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Safe preoperative regional nerve blocks

Authors
  • Arbizo, Joseph Christopher1
  • Dalal, Kajal1
  • Lao, Veronia1
  • Rosinia, Frank1
  • Adejuyigbe, Temiloluwa1
  • 1 UTHSCSA, San Antonio, Texas, USA , San Antonio
Type
Published Article
Journal
BMJ Open Quality
Publisher
BMJ Publishing Group
Publication Date
Jan 10, 2022
Volume
11
Issue
1
Identifiers
DOI: 10.1136/bmjoq-2021-001370
PMID: 35012932
PMCID: PMC8753394
Source
PubMed Central
Keywords
Disciplines
  • 1506
License
Unknown

Abstract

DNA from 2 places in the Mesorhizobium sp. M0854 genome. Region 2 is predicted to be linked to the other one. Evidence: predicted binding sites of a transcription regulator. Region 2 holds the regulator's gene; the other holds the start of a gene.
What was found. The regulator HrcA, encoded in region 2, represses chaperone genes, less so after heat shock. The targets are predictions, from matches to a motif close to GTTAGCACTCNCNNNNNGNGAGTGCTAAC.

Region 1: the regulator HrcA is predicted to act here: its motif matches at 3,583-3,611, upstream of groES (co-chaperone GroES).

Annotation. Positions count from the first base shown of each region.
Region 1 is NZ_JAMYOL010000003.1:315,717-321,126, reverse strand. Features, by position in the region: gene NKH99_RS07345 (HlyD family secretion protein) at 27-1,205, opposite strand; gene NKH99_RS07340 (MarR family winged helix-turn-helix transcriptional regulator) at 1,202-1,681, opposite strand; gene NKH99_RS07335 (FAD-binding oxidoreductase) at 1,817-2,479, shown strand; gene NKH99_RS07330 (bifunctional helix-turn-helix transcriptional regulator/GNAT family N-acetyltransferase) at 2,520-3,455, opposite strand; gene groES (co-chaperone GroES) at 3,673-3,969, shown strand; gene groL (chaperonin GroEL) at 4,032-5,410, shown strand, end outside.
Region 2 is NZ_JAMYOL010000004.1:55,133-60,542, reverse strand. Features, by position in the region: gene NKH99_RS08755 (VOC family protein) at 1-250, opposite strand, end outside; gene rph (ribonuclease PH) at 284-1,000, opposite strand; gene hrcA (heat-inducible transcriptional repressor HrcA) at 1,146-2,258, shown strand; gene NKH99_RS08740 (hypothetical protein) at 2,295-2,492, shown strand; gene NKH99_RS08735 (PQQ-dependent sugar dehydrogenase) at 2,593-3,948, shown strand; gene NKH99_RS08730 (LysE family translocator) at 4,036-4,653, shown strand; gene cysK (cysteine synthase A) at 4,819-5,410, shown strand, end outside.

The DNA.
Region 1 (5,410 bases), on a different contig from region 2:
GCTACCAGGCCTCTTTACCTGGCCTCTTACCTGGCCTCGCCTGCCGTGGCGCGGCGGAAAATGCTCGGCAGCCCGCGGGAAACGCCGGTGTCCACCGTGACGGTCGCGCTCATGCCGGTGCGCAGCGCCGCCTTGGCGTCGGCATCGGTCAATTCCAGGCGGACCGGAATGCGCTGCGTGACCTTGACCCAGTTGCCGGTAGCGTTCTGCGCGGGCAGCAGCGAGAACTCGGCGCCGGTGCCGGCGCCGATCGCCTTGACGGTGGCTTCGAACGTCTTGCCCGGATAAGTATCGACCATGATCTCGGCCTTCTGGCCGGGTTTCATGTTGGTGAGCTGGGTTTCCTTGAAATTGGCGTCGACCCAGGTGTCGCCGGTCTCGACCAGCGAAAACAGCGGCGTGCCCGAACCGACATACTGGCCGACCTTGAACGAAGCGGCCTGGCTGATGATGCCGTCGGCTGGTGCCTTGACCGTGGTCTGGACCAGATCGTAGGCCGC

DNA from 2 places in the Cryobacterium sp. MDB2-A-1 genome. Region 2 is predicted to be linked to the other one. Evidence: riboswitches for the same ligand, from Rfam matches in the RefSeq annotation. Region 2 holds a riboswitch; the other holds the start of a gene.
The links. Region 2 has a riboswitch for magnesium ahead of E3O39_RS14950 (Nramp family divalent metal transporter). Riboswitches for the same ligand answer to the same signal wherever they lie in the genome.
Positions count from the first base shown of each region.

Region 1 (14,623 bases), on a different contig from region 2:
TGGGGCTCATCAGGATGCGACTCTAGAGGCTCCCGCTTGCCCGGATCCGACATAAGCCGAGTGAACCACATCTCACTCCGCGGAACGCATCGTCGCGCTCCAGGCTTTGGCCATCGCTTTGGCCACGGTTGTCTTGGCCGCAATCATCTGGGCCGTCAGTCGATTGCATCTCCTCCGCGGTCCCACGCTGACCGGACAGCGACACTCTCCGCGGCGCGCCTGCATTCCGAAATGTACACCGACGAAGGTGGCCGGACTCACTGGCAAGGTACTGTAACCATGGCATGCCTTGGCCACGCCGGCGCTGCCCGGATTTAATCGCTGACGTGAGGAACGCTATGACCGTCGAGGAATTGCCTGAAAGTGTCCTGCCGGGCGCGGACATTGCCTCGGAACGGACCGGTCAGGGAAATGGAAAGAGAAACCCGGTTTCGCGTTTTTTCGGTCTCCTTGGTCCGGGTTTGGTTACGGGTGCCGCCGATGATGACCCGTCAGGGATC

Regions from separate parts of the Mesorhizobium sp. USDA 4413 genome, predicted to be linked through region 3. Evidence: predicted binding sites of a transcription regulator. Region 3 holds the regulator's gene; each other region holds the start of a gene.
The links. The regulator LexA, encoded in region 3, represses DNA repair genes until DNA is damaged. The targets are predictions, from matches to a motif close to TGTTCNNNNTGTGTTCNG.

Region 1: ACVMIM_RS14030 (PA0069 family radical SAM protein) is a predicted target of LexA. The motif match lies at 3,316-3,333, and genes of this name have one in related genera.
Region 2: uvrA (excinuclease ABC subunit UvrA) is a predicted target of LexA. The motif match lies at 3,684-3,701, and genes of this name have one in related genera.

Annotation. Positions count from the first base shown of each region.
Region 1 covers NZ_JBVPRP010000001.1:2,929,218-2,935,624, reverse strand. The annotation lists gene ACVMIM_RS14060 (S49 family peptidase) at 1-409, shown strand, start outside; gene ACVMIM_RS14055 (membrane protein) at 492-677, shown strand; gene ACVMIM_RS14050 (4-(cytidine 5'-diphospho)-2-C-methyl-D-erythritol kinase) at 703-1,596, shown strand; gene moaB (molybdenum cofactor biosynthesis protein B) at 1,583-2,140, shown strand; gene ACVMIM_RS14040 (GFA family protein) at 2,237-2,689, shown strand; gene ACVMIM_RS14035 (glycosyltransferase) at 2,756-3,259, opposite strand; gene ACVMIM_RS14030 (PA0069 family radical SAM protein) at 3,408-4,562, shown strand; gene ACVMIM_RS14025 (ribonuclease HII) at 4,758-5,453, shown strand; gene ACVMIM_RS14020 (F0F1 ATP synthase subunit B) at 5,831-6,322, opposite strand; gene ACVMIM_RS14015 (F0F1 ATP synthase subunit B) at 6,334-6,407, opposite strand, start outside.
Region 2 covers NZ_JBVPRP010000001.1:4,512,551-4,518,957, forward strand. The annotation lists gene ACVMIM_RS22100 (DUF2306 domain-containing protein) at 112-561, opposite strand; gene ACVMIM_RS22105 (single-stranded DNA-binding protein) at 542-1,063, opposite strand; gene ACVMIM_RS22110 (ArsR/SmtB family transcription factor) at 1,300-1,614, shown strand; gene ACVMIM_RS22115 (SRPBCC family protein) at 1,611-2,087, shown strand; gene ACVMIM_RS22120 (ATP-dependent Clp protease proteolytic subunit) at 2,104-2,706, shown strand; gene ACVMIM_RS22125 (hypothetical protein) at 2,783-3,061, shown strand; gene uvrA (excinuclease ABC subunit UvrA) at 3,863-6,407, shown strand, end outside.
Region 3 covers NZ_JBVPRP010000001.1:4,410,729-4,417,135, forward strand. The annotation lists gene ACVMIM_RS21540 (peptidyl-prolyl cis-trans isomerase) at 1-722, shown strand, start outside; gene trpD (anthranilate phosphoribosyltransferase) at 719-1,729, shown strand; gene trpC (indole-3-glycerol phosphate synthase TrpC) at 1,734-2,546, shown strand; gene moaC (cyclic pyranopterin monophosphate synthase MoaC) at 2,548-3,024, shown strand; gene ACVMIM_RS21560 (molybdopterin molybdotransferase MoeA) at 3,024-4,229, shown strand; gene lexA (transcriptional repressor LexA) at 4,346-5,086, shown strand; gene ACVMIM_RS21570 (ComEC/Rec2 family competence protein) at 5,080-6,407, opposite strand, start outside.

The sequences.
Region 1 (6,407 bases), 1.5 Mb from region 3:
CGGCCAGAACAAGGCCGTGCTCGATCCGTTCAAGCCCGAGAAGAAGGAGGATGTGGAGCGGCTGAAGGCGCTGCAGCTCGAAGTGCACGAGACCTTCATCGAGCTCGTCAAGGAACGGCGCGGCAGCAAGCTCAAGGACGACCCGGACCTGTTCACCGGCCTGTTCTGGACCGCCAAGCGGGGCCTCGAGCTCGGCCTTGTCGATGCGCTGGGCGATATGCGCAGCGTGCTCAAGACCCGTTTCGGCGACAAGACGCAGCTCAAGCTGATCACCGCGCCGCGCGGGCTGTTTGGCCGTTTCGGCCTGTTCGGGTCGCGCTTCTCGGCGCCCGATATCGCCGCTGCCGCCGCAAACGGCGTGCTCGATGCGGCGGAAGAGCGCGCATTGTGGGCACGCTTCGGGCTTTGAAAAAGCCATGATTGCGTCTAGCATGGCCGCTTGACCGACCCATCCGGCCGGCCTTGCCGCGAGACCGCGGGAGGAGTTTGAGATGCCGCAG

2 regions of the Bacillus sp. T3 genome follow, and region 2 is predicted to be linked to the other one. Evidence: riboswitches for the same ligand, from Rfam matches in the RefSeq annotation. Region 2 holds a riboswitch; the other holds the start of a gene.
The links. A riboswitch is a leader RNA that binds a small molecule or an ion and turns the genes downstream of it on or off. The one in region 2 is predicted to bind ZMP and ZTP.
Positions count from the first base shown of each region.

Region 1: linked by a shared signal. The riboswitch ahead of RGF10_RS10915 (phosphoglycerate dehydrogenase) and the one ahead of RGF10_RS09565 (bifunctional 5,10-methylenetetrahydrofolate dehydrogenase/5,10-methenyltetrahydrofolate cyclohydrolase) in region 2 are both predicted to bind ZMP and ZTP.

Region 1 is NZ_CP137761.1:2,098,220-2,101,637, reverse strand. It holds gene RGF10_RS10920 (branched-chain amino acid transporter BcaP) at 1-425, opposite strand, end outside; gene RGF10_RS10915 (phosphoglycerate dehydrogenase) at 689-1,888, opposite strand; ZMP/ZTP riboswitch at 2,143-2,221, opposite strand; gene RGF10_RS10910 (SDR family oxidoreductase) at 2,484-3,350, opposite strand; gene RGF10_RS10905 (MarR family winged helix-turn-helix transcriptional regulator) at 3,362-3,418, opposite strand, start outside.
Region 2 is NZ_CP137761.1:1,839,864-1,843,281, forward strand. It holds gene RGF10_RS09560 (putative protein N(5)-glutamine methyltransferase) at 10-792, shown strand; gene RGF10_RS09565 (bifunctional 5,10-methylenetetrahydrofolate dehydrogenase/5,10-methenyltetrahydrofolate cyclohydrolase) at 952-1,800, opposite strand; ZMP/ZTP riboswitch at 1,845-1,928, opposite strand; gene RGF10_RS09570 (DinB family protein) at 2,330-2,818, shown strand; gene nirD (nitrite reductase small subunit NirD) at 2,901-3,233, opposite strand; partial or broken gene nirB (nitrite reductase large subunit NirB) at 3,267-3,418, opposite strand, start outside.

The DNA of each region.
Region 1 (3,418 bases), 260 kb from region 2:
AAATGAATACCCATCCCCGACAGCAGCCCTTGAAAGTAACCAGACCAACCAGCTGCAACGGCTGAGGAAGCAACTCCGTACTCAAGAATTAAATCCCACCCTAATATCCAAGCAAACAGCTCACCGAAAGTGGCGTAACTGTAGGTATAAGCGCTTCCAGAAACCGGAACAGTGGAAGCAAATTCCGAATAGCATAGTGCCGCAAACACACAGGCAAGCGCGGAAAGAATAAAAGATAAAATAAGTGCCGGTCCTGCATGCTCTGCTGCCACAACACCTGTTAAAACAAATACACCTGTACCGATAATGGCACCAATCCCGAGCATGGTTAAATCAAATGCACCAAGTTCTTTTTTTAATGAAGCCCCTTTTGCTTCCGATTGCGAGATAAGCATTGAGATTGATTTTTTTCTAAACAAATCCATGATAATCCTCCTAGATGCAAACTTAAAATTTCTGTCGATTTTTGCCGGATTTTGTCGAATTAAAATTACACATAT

Background Procedural time-outs and checklists are proven to be an effective means of improving teamwork and preventing wrong-sided procedures. The main objective of this study was to ensure that all regional nerve blocks being performed in the preoperative area at our hospital were executed with a proper time-out. The goal of this project was to increase integration of a safe preoperative block process including a time-out checklist to ensure; complete consents, correct patient and laterality were marked prior to each procedure. We focused on recognising events that took place before, during and after the nerve block including non-compliance with the checklist and deviations from protocol. Methods A safe preoperative block process current and future state flowchart, revised time-out checklist and action/implementation plan as part of our Plan–Do–Study–Act model was constructed using a multidisciplinary approach. Pre-implementation and post- implementation data were collected by medical students acting anonymously via direct observation noting the presence of an anaesthesiologist, resident, nurse, time-out for procedure, checklist completed and procedure start and sedation time representing a complete time-out. Results The direct observations in the pre-implementation group showed a 20% (3/15) compliance with a correct time-out. The direct observations in the post implementation group showed 85% (12/14) compliance. This revealed a 65% increase in all portions of the time-out checklist completed. Comparative analysis confirmed decrease in non-compliance and deviations from protocol as displayed by 65% increase in all portions of time-out checklist completed. Conclusion We aimed to improve safety, communication and compliance for preoperative nerve blocks through development and implementation of a safe preoperative block process using a multidisciplinary model. We conclude that creation of a safe nerve block was achieved by integration of a preoperative nerve block process which included increased compliance to the time-out checklist, verifying patients and laterality with marking of patient prior to each procedure, identifying proper consents were completed and ensuring each regional nerve block was executed with a proper time-out.

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